Vector algebra
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This article gives a brief explanation of vectors and vector algebra.
A scalar value is just a numeric value. In contrast thereto, a vectorial value has a direction. Examples for vectors are all forces and the velocity, which is directed to the driving direction. Vectors are usually denoted with an arrow, for example . A threedimensional vector for example is
where , and describe the components of the vector in x, y and zdirection. Vectors can be denoted as column and row vectors which is based on matrix algebra. is a so called column vector because the three components are denoted in a column. If you transpose a matrix or a vector, respectively, all the components are mirrored at the first diagonal. So if you define as the transposed of column vector you get the corresponding row vector
For graphical representations arrows are used that show the direction of the vector and whose length equals its magnitude. The magnitude of a vector is defined as
where the last square root contains a standard matrix multiplication.
As the presented notation is comparatively sophisticated is often reduced to . The vector has the same magnitude as but is directed opposite. Two or more vectors are called equal if they have the same direction and the same magnitude. The zero vector is a special vector with undefined direction and magnitude zero.
Depending on their properties vectors can be characterized as follows:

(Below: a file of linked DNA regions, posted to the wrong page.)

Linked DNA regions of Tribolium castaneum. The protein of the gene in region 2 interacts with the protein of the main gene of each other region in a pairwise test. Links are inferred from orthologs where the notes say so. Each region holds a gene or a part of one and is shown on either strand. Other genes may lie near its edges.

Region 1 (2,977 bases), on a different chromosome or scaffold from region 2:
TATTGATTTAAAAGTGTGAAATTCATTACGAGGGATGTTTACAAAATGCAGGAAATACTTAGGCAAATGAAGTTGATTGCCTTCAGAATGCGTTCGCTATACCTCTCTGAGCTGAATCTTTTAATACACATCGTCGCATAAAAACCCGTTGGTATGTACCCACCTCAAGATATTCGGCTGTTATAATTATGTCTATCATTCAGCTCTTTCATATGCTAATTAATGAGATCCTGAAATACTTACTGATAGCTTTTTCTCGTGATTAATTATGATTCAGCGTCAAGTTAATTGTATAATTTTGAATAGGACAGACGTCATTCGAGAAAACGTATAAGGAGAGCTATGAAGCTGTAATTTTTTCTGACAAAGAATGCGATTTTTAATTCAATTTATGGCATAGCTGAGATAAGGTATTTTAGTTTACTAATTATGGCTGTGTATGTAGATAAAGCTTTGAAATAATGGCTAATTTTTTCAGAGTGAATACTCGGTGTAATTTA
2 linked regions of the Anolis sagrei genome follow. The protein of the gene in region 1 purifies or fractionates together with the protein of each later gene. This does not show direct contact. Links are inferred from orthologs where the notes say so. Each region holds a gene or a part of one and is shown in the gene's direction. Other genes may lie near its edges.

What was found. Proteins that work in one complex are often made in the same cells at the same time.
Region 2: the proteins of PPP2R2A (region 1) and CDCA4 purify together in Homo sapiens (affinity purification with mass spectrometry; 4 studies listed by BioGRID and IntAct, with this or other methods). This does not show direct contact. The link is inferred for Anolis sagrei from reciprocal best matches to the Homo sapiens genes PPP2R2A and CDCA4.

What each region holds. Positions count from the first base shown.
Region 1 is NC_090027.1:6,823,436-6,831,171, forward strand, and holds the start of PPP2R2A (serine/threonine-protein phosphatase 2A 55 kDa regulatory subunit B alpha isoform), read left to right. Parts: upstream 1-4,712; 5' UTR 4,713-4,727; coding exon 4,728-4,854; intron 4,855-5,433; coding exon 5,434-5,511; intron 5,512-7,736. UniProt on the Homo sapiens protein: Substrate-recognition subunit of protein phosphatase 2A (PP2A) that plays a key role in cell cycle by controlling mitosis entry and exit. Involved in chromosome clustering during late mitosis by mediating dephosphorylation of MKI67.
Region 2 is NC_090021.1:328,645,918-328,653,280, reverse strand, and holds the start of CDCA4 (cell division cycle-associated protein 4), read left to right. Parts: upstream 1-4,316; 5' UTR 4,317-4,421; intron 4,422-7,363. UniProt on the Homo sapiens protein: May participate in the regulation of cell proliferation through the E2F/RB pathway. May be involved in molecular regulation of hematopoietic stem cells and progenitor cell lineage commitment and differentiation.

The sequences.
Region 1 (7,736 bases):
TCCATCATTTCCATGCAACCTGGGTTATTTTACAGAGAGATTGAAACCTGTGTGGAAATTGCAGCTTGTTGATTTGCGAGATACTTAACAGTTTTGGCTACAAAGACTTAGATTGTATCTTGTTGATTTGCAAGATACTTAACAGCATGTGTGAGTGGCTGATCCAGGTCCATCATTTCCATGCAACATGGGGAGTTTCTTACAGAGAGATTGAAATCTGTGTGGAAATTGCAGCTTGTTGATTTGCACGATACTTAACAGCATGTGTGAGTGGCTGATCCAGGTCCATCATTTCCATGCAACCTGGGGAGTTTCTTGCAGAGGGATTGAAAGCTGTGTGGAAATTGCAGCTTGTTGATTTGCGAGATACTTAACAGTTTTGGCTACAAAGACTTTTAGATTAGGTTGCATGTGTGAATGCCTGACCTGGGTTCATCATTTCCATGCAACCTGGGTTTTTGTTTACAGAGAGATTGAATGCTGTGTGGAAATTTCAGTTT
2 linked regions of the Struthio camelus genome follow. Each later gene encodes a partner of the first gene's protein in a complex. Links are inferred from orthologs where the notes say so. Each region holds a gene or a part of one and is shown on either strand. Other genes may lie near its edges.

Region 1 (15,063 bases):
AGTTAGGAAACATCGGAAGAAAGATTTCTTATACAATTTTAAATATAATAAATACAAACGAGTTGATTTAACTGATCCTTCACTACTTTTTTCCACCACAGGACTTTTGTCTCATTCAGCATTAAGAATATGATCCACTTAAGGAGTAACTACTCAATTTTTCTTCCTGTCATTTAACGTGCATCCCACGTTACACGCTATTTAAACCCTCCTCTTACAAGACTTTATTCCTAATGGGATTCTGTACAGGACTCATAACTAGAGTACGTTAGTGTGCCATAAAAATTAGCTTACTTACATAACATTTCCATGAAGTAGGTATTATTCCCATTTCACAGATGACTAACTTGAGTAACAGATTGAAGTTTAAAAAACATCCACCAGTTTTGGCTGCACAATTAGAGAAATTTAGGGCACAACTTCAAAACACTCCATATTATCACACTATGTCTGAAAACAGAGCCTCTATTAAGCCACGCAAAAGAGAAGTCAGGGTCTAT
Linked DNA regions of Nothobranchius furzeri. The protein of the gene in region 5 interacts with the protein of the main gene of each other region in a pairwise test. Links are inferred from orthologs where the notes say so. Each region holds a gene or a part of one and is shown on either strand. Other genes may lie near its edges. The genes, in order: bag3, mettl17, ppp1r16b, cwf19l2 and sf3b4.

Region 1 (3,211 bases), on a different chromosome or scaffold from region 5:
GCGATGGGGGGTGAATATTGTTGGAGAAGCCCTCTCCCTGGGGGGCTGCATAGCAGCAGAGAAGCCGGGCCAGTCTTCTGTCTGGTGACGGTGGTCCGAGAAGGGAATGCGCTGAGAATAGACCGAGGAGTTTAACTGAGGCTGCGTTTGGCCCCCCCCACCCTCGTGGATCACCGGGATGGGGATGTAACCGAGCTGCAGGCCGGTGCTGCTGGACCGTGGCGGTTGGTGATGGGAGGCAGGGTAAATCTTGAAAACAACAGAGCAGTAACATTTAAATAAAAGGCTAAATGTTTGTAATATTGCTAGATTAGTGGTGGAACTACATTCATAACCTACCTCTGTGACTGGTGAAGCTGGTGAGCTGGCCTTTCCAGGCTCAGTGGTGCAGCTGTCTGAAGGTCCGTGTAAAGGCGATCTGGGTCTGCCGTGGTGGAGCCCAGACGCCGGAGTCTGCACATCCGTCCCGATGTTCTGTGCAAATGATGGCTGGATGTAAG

Free vector: Free vectors can be moved arbitrarily in space. They are not constrained to a fixed point. So similar vectors can be aligned using translation.
 Constrained vector: Constrained vectors can not be moved because they are constrained to a fixed point in space. A force for example forces act in a certain point and in a certain direction.
 Position vector: Position vectors usually start in the origin of a given coordinate system and point at a certain position of a point. In this sense they are constrained vectors. An example is the position vector of a robot relative to the global coordinate system that is often located in the robots startpoint.
The following subarticles describe the unit vector and the basic arithmetic operations including dot and cross product:
To check whether you are familiar with the presented contents you can test yourself using the provided selftests.
Consider a robot at time . The robot not only has a current velocity but also a direction of motion. Thus the velocity of the robot is a vector . The corresponding distance the robot drives then arises out of the product of the velocity vector and the time:

Literature
 Manfred Albach, Grundlagen der Elektrotechnik 1: Erfahrungssätze, Bauelemente, Gleichstromschaltungen, 3. Edition (Pearson Studium, 2011)